skip to Main Content

Evolution of sterilisation

We’ve come a long way since the days of demons and evil spirits being thought to be the cause of plagues and infection. It was in fact Hippocrates of Cos (460-377 BC), who first separated medicine from philosophy and refuted the idea of disease being a punishment for sin, what a relief!


Scientific developments for sterilisation remained a mystery until Louis Pasteur’s work from 1862 was accepted in later years. Initially searching for a solution to the spoilage of wine and beer, he identified that bacteria could be killed at 120 degrees Fahrenheit. Upon applying this practice to medical instrument cleaning, Pasteur coined the technique of boiling instruments to kill microorganisms. It was his work that inspired Charles Chamberland – (a pupil of Pasteur’s) to turn the original autoclave, a pressure cooker, into a standard medical tool in 1879.

Supply and demand

From their beginnings as basic mechanical machines, autoclaves have come a long way. Now computerised, they are a vital component in hospitals, laboratories and clinics. With the importance of sterilisation firmly identified, the autoclave market has since boomed with projections estimating it to reach $7.5 billion by 2023.

This demand is mostly fuelled by the increasing incidence of HAIs, growing ageing population and the higher number of clinics outsourcing sterilisation to external facilities.

A variety of methods

Today transmissible agents like spores, bacteria and viruses can be eliminated through methods such as ethylene oxide (gas), chemical (cold) and dry heat sterilisation, though the technique of choice in most medical environments is steam sterilisation.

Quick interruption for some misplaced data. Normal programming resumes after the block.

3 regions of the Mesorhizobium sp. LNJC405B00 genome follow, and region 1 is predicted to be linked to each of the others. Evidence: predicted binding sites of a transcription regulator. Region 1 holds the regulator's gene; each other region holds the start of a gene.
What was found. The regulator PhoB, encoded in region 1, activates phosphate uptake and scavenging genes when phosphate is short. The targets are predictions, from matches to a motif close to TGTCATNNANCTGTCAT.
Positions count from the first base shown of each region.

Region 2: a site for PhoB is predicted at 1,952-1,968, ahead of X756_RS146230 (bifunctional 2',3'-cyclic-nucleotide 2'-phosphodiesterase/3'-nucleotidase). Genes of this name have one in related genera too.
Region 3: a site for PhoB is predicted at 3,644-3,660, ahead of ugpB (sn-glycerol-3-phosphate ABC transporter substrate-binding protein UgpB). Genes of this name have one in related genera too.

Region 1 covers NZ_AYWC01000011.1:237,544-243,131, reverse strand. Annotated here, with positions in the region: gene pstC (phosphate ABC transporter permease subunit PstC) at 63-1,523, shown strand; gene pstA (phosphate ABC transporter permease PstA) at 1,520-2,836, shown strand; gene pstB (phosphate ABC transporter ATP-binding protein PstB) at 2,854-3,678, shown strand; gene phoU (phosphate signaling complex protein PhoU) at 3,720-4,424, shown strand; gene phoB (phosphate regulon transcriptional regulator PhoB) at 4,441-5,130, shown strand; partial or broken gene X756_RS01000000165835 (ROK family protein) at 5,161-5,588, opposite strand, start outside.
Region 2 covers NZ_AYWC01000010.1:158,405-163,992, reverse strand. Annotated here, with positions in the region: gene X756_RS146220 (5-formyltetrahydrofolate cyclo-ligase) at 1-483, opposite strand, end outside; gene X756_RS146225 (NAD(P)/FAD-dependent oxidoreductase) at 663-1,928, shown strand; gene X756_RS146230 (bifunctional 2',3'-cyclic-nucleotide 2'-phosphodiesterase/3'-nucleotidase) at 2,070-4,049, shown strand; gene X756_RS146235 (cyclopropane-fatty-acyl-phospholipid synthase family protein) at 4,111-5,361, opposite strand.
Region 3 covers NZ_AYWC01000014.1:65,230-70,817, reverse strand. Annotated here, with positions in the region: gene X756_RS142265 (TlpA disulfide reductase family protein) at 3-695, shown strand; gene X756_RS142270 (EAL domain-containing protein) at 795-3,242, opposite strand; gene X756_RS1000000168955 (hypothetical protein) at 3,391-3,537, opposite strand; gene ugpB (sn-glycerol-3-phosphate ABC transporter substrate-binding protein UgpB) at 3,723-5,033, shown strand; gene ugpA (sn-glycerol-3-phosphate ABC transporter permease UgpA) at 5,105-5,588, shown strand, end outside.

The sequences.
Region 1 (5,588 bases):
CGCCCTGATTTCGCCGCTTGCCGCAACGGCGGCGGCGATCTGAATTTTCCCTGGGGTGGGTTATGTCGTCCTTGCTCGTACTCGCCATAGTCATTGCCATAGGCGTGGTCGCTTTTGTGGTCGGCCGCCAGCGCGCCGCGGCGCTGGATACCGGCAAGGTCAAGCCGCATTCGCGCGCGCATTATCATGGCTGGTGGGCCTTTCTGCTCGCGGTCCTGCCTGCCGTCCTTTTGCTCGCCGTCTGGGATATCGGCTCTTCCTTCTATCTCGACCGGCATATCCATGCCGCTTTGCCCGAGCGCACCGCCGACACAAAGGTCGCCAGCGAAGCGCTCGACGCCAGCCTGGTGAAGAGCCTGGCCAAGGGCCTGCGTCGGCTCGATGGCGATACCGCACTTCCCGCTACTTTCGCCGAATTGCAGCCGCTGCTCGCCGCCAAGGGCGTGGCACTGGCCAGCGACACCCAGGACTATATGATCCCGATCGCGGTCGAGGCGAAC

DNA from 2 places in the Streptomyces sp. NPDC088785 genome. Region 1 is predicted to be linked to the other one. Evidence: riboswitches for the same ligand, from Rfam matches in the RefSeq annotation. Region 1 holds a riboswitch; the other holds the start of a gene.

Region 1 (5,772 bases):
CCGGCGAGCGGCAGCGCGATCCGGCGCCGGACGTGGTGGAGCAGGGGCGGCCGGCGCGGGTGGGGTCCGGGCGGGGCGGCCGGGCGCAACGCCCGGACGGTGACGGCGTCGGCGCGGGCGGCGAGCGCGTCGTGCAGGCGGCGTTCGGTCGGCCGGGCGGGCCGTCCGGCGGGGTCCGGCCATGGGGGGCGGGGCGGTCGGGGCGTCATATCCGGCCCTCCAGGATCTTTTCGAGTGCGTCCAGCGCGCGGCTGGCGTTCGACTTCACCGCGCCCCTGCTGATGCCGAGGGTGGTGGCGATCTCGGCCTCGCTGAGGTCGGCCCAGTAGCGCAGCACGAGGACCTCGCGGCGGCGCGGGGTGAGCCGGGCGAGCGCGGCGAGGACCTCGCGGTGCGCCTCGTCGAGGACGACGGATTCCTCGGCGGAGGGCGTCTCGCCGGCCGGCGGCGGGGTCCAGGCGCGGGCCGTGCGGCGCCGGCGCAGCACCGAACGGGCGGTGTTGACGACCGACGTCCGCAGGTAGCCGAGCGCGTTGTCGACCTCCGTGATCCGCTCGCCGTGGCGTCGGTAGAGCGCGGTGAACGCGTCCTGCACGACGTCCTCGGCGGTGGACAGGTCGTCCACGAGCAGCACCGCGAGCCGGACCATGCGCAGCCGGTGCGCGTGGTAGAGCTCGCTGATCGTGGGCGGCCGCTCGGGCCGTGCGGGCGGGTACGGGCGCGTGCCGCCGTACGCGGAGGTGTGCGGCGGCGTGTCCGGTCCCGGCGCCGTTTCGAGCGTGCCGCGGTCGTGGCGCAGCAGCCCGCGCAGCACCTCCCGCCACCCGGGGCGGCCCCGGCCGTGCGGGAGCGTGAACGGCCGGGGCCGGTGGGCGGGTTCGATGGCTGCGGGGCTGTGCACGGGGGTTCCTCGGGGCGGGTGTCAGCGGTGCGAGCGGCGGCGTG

Which autoclave is best?

With a saturated market of steam sterilisers ranging from all shapes, sizes, specs and prices, it can be a minefield trying to identify which is best for you. Clinics must consider their specific needs, the frequency of cycles required per day and not to mention their budget.  Thankfully, autoclave varieties can all be categorised into one of three types: Class B, Class S and Class N – which often helps narrow the search a little.

A simple overview of the differences:

  • Class B – used for sterilising all objects (solid & hollow instruments, textiles, porous items, both packaged and un-packaged loads)
  • Class S – used for sterilising unpackaged, uncomplicated hollow or solid instruments
  • Class N – used for sterilising only un-packaged solid instruments

Naturally, Class B autoclaves are the most popular as they provide the most flexibility.

Uncertainty, human error and contamination

Reducing cross-contamination by autoclaving is thought to be one of the most important methods in breaking the chain of infection. However, as is apparent in regular media updates, sterilisation isn’t always guaranteed. Prions such as those associated with Creutzfeldt–Jakob disease have been identified to survive the autoclave along with many external factors that can contribute to sterilisation failure.

This is a multifaceted problem which can result from a variety of causes including improper precleaning of instruments and inadequate equipment maintenance. Unfortunately, many issues are due to human error and are unlikely to be eliminated unless a fully automated system is created.

However, thanks to modern technology, we are being introduced to alternative ways to avoid contamination and are constantly refining infection control practices in healthcare.